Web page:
photograph of John KayJohn Kay (@JohnKayFT) is an economist whose career has spanned the academic world, business and public affairs. Currently, he is a visiting Professor of Economics at LSE and a Fellow of St John’s College, Oxford. He is a Fellow of the British Academy and of the Royal Society of Edinburgh. He is a director of several public companies and contributes a weekly column to the Financial Times. He recently chaired the Review of UK Equity Markets and Long-Term Decision-Making which reported to the Secretary of State for Business, Innovation and Skills in July 2012. He is the author of many books, including The Truth about Markets (2003), The Long and the Short of It: finance and investment for normally intelligent people who are not in the industry (2009) and Obliquity (2010). His latest book is Other People’s Money.

Wouter Den Haan is Professor of Economics and Co-Director of the Centre for Macroeconomics.

Suggested hashtag for this event for Twitter users: #LSEecon

This event is free and open to all with no ticket or pre-registration required. Entry is on a first come, first served basis. For any queries see LSE Events FAQ or contact us at events@lse.ac.uk or 0207 955 6043.

For further information, please visit the LSE Public Events page.

The video and audio recordings of the lecture are now available via the LSE News and Media pages and the Department of Economics YouTube channel.

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Department of Economics and Centre for Macroeconomics Public Lecture: "Economics Rules: the rights and wrongs of the dismal science"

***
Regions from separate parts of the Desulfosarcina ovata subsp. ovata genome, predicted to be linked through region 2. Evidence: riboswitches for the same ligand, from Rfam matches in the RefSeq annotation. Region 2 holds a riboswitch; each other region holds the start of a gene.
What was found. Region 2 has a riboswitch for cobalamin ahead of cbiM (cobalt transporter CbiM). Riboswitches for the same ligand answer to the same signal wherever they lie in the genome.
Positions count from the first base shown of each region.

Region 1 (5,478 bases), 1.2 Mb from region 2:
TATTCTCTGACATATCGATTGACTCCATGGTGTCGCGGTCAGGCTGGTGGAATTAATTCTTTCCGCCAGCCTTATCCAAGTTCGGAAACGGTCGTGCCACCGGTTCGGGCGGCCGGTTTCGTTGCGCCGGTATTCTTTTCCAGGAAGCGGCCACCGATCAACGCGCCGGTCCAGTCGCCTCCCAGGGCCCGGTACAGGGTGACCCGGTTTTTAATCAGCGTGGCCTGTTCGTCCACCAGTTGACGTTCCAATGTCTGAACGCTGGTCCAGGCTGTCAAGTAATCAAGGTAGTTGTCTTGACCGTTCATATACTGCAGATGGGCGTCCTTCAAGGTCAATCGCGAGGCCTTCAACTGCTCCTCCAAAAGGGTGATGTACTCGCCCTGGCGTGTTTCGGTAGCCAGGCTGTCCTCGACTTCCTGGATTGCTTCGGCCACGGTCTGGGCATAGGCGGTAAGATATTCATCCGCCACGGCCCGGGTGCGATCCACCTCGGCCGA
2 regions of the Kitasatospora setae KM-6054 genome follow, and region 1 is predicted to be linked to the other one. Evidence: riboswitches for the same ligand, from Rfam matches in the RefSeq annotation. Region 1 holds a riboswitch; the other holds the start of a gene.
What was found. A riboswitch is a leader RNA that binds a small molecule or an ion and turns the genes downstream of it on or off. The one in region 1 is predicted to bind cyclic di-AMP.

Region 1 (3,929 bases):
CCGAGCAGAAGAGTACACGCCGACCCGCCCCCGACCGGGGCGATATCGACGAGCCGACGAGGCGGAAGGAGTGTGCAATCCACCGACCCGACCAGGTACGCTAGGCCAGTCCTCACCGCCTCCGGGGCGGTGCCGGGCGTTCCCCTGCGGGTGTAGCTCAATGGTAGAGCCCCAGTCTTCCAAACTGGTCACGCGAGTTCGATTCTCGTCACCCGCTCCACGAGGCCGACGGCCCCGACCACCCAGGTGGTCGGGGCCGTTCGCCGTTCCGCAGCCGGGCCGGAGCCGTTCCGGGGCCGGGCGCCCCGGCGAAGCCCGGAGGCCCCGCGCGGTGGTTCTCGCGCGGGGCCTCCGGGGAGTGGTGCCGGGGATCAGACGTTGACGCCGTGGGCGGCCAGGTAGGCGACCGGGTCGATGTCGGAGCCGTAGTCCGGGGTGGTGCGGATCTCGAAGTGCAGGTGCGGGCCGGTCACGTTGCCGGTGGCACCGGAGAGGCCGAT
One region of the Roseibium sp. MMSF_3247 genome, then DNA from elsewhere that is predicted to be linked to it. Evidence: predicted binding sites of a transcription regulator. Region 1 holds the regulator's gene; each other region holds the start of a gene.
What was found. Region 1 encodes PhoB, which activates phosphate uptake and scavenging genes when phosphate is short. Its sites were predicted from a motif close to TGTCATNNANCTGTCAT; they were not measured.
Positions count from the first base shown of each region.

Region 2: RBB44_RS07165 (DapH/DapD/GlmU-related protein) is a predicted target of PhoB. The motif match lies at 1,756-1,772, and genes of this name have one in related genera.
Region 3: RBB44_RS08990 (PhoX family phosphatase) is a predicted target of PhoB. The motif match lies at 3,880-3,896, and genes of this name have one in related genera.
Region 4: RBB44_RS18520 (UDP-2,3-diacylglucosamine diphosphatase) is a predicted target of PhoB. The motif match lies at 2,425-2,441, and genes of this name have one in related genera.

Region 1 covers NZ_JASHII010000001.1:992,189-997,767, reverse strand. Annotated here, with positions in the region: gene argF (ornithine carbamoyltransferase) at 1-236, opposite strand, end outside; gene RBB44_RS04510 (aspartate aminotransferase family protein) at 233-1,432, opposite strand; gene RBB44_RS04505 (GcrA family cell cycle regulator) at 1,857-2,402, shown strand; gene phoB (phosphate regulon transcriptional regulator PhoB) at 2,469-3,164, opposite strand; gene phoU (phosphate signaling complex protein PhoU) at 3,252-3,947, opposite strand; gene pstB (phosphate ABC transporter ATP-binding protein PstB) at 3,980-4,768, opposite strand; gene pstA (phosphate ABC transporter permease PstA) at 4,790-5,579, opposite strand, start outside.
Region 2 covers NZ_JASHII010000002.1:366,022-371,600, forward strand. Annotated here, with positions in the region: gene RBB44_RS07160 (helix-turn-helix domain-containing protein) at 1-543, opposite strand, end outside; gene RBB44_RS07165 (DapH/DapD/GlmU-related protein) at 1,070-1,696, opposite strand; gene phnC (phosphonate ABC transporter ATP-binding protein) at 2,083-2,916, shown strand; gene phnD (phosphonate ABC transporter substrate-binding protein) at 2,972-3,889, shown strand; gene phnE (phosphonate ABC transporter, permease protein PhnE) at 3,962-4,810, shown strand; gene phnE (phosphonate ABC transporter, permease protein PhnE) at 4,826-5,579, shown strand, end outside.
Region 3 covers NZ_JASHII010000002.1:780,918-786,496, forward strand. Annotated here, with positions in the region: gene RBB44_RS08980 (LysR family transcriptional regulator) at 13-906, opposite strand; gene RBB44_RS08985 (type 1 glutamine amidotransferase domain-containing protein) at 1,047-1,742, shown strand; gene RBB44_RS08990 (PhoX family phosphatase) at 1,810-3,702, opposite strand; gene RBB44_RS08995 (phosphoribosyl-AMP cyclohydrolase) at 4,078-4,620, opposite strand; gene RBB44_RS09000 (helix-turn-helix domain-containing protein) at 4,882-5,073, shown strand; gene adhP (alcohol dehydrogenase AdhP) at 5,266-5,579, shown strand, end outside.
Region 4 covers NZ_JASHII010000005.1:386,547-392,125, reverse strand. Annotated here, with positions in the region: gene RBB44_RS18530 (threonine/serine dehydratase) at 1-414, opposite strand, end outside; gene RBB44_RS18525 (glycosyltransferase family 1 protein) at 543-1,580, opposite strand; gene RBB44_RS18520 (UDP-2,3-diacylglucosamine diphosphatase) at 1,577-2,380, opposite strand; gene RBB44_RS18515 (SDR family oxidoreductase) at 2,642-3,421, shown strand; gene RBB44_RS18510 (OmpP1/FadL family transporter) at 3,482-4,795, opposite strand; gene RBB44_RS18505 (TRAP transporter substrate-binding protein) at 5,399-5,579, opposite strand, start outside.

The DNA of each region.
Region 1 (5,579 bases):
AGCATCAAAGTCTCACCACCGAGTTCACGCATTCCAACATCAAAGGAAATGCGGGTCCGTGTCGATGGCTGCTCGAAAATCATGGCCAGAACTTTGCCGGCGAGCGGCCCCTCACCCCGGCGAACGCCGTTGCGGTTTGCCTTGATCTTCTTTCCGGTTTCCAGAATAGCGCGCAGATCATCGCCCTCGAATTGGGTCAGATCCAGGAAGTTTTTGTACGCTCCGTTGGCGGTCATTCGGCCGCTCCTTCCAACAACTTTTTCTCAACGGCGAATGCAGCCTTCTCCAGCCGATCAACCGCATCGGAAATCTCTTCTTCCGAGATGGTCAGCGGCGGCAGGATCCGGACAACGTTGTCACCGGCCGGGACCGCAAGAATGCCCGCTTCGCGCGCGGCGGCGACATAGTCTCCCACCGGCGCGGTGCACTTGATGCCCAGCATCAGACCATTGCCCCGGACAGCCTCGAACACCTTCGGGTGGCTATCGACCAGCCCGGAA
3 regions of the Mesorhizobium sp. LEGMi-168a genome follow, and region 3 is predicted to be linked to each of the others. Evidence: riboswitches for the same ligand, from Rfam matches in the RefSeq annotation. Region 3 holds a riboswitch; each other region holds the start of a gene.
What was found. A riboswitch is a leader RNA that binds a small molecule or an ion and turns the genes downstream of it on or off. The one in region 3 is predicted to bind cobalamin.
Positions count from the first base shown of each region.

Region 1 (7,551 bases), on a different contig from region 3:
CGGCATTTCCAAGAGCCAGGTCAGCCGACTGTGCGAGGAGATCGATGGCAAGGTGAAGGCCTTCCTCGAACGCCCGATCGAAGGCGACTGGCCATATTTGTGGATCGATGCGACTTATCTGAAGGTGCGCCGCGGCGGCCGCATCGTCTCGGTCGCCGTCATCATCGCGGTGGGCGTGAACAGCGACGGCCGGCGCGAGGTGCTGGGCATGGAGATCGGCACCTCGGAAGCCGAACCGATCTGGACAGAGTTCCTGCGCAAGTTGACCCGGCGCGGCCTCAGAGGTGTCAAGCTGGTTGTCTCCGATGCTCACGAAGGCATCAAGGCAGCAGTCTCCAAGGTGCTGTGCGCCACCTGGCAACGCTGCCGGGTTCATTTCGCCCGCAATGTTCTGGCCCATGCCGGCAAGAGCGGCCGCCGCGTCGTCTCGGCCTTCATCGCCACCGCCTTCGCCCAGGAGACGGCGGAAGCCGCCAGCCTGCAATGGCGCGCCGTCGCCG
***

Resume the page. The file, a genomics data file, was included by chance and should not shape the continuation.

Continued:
Date: Wednesday 7 October 2015
Time: 6.30-8pm
Venue:  Old Theatre, Old Building
Speaker: Professor Dani Rodrik
Chair: Professor Wouter Den Haan 

BEconomics Rulesased on his new book, Economics Rules: The Rights and Wrongs of the Dismal Science, Professor Rodrik will give an accessible introduction to the strengths of the discipline of economics and why it is so often misunderstood, not least by its practitioners.

photograph of Dani RodrikDani Rodrik (@rodrikdani) is Ford Foundation Professor of International Political Economy at the John F Kennedy School of Government, Harvard University and Centennial Professor at the LSE European Institute and Department of Economics. He has published widely in international economics and globalization, economic growth and development, and political economy. He is the author of The Globalization Paradox (Norton, 2011) and One Economics, Many Recipes (Princeton, 2007). 

Wouter Den Haan is Professor of Economics and Co-Director of the Centre for Macroeconomics.  

Suggested hashtag for this event for Twitter users: #LSEecon

This event is free and open to all with no ticket or pre-registration required. Entry is on a first come, first served basis. For any queries see LSE Events FAQ or contact us at events@lse.ac.uk or 0207 955 6043.

For further information please visit the LSE Public Events pages.

The video and audio recordings of the lecture are now available via the LSE News and Media pages and the Department of Economics YouTube channel.

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Lectures and Events Archive

Click on the Lectures and Events Archive to find out about the lectures and events that took place in previous years.